41 Entertainment expands YA animation
US-based producer 41 Entertainment (41E) has unveiled a second young adult-oriented animation project.
Roswell Conspiracies has been created in-house by 41E, which owns exclusive, global, multimedia, animation rights.
An 8 x 44 minute first season is planned, with the story revolving around the US site of Area 51 and an organisation made up of humans and aliens who hunt down dangerous extraterrestrial creatures.
“This project speaks to a current, and consistently, trending topic of UFOs, aliens and, the world’s desire to know what’s really hidden behind the locked gates of Area 51,” says Kiersten Halstead, VP of acquisitions, development and production.
The show is based on an original project created in 1999 by Karen Lee Brown, who is attached as showrunner. The CG animation series will target males aged 12-24 and is set to launch in fall 2021. Distribution details have not yet been released.
Roswell Conspiracies marks the second YA animation-focused series for 41E, which announced a strategy to expand into the genre two weeks ago.
As part of that push, 41E secured exclusive, global, multimedia, animation rights to the Supernatural Academy and Supernatural Prison novels from Jaymin Eve.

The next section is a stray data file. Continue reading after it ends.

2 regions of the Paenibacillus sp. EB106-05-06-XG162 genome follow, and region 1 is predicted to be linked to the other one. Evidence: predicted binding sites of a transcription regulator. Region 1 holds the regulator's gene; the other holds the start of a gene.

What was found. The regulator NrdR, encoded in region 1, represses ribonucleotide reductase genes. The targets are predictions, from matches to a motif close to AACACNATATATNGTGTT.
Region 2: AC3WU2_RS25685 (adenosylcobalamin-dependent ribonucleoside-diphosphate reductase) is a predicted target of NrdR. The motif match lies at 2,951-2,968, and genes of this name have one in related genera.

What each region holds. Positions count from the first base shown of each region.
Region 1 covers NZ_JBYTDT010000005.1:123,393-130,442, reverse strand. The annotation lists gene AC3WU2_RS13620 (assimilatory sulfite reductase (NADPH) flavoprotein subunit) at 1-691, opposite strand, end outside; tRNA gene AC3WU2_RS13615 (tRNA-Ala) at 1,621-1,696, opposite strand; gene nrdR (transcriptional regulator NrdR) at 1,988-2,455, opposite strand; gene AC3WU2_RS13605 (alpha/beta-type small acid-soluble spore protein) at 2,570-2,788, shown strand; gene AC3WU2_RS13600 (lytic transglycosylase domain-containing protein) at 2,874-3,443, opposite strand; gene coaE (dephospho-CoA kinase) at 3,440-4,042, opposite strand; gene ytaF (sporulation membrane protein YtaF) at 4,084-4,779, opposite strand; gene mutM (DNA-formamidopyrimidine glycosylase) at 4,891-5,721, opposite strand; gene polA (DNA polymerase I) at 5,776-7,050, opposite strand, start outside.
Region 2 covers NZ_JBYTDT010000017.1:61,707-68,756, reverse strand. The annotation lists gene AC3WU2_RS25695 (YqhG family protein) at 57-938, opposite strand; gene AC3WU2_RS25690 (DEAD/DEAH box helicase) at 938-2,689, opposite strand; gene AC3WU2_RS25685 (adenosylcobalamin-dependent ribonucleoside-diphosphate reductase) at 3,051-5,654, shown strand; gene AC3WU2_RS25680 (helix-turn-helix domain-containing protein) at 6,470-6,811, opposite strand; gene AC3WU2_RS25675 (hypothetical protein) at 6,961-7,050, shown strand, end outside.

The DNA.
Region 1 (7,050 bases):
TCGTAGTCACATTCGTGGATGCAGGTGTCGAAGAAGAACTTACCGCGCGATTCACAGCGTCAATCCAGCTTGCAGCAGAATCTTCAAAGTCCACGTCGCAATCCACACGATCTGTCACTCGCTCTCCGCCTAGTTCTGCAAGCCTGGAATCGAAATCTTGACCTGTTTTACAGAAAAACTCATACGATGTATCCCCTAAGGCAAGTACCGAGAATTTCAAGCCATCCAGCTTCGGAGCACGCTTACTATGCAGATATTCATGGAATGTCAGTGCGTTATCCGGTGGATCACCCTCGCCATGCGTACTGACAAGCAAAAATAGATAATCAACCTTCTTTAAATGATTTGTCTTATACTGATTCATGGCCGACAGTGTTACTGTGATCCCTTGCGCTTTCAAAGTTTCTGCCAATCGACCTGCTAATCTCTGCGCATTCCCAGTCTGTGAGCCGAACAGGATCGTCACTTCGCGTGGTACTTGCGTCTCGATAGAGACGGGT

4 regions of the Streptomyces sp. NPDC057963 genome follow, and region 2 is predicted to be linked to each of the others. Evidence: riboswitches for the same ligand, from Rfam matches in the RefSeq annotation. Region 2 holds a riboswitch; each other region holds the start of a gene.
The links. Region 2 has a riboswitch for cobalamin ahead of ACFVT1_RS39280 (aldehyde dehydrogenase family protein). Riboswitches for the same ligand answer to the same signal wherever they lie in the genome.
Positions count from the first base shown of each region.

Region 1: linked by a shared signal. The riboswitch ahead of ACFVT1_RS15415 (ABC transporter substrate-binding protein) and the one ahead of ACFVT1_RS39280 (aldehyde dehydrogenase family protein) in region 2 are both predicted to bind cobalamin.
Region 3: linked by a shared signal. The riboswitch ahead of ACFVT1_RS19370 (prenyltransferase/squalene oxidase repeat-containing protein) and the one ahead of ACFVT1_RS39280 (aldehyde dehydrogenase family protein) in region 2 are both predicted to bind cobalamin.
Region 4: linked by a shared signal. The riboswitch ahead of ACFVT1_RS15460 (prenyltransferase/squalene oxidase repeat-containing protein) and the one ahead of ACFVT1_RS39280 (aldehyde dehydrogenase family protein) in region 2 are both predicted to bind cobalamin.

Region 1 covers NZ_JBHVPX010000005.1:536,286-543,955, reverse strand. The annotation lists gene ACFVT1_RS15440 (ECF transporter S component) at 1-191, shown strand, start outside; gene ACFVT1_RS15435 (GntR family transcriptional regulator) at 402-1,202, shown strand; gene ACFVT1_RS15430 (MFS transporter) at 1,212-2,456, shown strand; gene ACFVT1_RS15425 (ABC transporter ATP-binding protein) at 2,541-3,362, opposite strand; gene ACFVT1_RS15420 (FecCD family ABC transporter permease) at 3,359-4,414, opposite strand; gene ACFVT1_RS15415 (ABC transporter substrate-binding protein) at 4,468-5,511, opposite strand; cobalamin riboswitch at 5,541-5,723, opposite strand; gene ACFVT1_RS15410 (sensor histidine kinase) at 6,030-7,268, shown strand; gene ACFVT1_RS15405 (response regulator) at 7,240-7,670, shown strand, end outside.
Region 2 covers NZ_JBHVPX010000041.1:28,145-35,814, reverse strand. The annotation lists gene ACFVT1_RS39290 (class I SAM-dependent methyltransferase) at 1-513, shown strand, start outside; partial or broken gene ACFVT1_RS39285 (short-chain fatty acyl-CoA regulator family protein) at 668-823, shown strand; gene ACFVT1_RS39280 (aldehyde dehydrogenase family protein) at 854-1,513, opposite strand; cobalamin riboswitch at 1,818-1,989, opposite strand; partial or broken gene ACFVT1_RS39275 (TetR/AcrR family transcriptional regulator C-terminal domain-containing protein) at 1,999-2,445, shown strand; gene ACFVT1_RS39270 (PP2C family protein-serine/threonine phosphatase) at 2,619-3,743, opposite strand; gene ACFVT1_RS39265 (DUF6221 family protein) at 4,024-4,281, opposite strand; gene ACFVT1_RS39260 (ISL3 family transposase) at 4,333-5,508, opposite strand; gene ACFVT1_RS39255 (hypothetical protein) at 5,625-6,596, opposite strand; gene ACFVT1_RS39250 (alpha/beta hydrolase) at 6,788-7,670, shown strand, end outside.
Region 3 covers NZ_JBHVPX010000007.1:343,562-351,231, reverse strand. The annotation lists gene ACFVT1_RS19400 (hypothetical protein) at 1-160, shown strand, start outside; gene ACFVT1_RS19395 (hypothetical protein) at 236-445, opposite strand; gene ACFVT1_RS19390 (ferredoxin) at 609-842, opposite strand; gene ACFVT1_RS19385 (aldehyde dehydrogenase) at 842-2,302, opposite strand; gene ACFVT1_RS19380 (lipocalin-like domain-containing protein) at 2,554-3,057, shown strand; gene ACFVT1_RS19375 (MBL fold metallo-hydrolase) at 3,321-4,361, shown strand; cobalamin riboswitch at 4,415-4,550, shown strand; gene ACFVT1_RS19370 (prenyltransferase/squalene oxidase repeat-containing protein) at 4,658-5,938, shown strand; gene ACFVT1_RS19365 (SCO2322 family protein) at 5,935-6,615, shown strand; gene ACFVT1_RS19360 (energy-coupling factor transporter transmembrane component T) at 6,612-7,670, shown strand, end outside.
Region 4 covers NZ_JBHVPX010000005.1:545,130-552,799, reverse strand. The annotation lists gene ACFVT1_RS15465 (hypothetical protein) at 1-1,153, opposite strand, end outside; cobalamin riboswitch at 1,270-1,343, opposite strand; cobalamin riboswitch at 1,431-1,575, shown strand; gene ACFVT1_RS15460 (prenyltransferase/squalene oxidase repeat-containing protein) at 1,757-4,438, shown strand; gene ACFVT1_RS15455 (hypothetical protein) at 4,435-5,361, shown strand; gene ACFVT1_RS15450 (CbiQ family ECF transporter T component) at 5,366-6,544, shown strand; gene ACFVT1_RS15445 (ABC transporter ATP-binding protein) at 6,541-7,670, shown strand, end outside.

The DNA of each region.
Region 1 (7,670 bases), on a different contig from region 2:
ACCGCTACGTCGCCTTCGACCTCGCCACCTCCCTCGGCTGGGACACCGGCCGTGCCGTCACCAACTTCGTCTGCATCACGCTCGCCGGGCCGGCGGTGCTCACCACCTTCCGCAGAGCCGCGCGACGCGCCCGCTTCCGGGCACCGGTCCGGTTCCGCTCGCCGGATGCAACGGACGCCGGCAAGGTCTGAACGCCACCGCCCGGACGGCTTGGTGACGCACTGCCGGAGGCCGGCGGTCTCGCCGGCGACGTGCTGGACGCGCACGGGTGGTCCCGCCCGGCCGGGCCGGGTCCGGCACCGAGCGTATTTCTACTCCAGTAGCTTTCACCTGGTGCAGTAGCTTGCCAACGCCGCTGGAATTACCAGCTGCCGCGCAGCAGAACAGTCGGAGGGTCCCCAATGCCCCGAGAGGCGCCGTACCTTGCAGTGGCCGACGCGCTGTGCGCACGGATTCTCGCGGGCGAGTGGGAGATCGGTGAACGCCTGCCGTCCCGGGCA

Hopster expands into New Zealand
Kids on-demand service Hopster has secured a distribution partnership with pay TV operator Sky New Zealand.
The arrangement will give subscribers of streaming services Neon and Sky Go access to Hopster’s educational preschool shows, video books and music videos.
Series including Molang will be available, along with Hopster Studios animated originals, which includes science-based show Clever Brenda, fast-paced Grimm’s Fairy Tales series Two Minute Tales, and empathy-focused show Saturday Club.
Nick Walters, founder and CEO at Hopster, said: “It’s been a long held ambition of ours to build our distribution in the region – and with Sky New Zealand we’ve found the perfect partner.
“We can’t wait to get Hopster’s unique content and award-winning mobile app into the hands of Kiwis- and to start developing the service with local content to offer an even richer experience. This could be the start of something big.”